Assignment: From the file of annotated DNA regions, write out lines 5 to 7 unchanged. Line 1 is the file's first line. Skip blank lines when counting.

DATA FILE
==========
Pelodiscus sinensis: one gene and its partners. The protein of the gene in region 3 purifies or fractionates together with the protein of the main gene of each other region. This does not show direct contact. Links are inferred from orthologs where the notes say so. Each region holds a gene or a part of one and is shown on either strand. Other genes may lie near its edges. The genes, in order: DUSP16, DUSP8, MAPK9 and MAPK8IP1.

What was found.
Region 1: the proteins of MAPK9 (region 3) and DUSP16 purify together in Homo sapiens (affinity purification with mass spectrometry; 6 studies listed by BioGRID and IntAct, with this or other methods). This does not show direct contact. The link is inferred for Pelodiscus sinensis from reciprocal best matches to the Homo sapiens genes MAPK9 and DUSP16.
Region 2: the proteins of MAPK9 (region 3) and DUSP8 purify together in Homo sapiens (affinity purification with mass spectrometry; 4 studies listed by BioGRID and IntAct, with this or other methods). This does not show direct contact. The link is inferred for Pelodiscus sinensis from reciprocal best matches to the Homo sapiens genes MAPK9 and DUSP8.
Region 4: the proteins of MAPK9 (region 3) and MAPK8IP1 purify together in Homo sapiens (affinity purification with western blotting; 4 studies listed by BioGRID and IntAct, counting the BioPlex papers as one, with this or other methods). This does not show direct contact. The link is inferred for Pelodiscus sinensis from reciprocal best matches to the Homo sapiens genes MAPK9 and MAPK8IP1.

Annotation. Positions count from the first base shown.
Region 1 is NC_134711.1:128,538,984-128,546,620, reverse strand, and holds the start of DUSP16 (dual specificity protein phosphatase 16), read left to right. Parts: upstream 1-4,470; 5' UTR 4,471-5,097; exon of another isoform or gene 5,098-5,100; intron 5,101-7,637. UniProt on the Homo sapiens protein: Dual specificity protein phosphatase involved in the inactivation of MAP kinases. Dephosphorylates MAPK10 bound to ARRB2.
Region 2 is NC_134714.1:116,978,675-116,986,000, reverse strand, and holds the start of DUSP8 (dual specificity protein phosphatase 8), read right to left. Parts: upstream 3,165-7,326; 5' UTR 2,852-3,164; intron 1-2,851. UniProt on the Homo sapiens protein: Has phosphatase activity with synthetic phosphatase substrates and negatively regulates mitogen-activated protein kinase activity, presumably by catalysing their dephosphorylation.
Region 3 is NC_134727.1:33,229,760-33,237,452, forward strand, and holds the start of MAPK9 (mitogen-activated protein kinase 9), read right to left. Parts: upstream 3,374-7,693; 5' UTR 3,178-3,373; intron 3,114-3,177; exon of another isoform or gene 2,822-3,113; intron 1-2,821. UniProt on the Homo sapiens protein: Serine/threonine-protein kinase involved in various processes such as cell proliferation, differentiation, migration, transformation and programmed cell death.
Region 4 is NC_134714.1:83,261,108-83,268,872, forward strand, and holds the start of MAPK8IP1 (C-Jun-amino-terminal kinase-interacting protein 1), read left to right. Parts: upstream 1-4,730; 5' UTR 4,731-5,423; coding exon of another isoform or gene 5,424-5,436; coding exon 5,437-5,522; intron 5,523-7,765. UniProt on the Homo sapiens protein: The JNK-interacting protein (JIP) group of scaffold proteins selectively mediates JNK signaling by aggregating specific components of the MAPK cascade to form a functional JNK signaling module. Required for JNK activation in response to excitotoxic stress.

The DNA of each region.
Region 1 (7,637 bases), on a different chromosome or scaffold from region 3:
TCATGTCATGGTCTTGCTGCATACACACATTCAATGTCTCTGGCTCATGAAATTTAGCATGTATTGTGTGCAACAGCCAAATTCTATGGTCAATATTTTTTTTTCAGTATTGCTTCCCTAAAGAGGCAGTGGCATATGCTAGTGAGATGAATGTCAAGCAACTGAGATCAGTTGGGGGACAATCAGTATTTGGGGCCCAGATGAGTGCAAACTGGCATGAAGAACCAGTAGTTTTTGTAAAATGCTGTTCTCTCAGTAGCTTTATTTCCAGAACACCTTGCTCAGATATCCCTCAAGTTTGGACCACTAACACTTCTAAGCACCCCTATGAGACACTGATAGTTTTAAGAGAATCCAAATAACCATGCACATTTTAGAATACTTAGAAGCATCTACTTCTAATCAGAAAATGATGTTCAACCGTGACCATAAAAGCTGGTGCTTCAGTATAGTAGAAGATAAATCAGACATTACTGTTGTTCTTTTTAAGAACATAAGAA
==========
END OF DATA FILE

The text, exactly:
Region 4: the proteins of MAPK9 (region 3) and MAPK8IP1 purify together in Homo sapiens (affinity purification with western blotting; 4 studies listed by BioGRID and IntAct, counting the BioPlex papers as one, with this or other methods). This does not show direct contact. The link is inferred for Pelodiscus sinensis from reciprocal best matches to the Homo sapiens genes MAPK9 and MAPK8IP1.

Annotation. Positions count from the first base shown.
Region 1 is NC_134711.1:128,538,984-128,546,620, reverse strand, and holds the start of DUSP16 (dual specificity protein phosphatase 16), read left to right. Parts: upstream 1-4,470; 5' UTR 4,471-5,097; exon of another isoform or gene 5,098-5,100; intron 5,101-7,637. UniProt on the Homo sapiens protein: Dual specificity protein phosphatase involved in the inactivation of MAP kinases. Dephosphorylates MAPK10 bound to ARRB2.